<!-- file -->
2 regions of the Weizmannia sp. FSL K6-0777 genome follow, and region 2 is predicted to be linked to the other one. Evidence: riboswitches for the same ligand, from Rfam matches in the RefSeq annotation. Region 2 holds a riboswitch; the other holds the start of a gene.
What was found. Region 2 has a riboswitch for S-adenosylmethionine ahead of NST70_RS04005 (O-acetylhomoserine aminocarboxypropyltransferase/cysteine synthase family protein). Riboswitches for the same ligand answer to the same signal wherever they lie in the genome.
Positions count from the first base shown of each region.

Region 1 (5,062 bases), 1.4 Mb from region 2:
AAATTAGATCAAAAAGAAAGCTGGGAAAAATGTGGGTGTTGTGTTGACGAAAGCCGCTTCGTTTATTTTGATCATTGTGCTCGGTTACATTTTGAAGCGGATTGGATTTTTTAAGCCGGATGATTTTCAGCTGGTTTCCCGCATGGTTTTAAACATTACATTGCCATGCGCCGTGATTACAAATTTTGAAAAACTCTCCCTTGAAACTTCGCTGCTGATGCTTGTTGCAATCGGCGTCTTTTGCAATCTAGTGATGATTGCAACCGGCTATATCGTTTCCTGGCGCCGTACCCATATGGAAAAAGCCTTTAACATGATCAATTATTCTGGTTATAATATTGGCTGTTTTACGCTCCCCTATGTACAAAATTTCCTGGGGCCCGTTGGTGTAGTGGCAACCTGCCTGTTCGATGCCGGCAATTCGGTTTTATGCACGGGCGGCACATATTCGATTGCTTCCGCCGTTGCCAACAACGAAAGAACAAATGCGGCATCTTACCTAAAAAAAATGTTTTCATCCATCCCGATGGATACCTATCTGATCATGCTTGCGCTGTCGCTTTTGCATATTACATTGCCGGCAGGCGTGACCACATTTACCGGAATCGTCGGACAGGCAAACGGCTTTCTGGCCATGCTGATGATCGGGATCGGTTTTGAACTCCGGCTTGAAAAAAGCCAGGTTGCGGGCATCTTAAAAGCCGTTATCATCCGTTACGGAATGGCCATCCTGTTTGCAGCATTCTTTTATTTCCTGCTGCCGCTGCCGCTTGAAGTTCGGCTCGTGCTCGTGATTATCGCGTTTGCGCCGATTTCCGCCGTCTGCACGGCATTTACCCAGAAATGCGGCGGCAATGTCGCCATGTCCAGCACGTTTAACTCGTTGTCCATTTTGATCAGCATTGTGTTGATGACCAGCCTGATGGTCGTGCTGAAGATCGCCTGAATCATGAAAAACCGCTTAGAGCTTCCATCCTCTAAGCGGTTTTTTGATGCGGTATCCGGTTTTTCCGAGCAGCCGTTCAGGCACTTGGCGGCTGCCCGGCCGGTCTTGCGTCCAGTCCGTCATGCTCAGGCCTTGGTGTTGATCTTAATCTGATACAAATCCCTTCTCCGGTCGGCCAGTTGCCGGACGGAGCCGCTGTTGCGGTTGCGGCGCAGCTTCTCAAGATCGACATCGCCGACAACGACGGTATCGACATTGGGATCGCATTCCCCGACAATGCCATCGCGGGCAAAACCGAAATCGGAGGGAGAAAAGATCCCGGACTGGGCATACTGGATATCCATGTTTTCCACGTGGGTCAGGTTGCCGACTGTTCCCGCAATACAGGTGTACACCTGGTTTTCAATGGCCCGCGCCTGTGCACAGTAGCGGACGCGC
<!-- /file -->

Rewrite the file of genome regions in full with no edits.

2 regions of the Weizmannia sp. FSL K6-0777 genome follow, and region 2 is predicted to be linked to the other one. Evidence: riboswitches for the same ligand, from Rfam matches in the RefSeq annotation. Region 2 holds a riboswitch; the other holds the start of a gene.
What was found. Region 2 has a riboswitch for S-adenosylmethionine ahead of NST70_RS04005 (O-acetylhomoserine aminocarboxypropyltransferase/cysteine synthase family protein). Riboswitches for the same ligand answer to the same signal wherever they lie in the genome.
Positions count from the first base shown of each region.

Region 1 (5,062 bases), 1.4 Mb from region 2:
AAATTAGATCAAAAAGAAAGCTGGGAAAAATGTGGGTGTTGTGTTGACGAAAGCCGCTTCGTTTATTTTGATCATTGTGCTCGGTTACATTTTGAAGCGGATTGGATTTTTTAAGCCGGATGATTTTCAGCTGGTTTCCCGCATGGTTTTAAACATTACATTGCCATGCGCCGTGATTACAAATTTTGAAAAACTCTCCCTTGAAACTTCGCTGCTGATGCTTGTTGCAATCGGCGTCTTTTGCAATCTAGTGATGATTGCAACCGGCTATATCGTTTCCTGGCGCCGTACCCATATGGAAAAAGCCTTTAACATGATCAATTATTCTGGTTATAATATTGGCTGTTTTACGCTCCCCTATGTACAAAATTTCCTGGGGCCCGTTGGTGTAGTGGCAACCTGCCTGTTCGATGCCGGCAATTCGGTTTTATGCACGGGCGGCACATATTCGATTGCTTCCGCCGTTGCCAACAACGAAAGAACAAATGCGGCATCTTACCTAAAAAAAATGTTTTCATCCATCCCGATGGATACCTATCTGATCATGCTTGCGCTGTCGCTTTTGCATATTACATTGCCGGCAGGCGTGACCACATTTACCGGAATCGTCGGACAGGCAAACGGCTTTCTGGCCATGCTGATGATCGGGATCGGTTTTGAACTCCGGCTTGAAAAAAGCCAGGTTGCGGGCATCTTAAAAGCCGTTATCATCCGTTACGGAATGGCCATCCTGTTTGCAGCATTCTTTTATTTCCTGCTGCCGCTGCCGCTTGAAGTTCGGCTCGTGCTCGTGATTATCGCGTTTGCGCCGATTTCCGCCGTCTGCACGGCATTTACCCAGAAATGCGGCGGCAATGTCGCCATGTCCAGCACGTTTAACTCGTTGTCCATTTTGATCAGCATTGTGTTGATGACCAGCCTGATGGTCGTGCTGAAGATCGCCTGAATCATGAAAAACCGCTTAGAGCTTCCATCCTCTAAGCGGTTTTTTGATGCGGTATCCGGTTTTTCCGAGCAGCCGTTCAGGCACTTGGCGGCTGCCCGGCCGGTCTTGCGTCCAGTCCGTCATGCTCAGGCCTTGGTGTTGATCTTAATCTGATACAAATCCCTTCTCCGGTCGGCCAGTTGCCGGACGGAGCCGCTGTTGCGGTTGCGGCGCAGCTTCTCAAGATCGACATCGCCGACAACGACGGTATCGACATTGGGATCGCATTCCCCGACAATGCCATCGCGGGCAAAACCGAAATCGGAGGGAGAAAAGATCCCGGACTGGGCATACTGGATATCCATGTTTTCCACGTGGGTCAGGTTGCCGACTGTTCCCGCAATACAGGTGTACACCTGGTTTTCAATGGCCCGCGCCTGTGCACAGTAGCGGACGCGC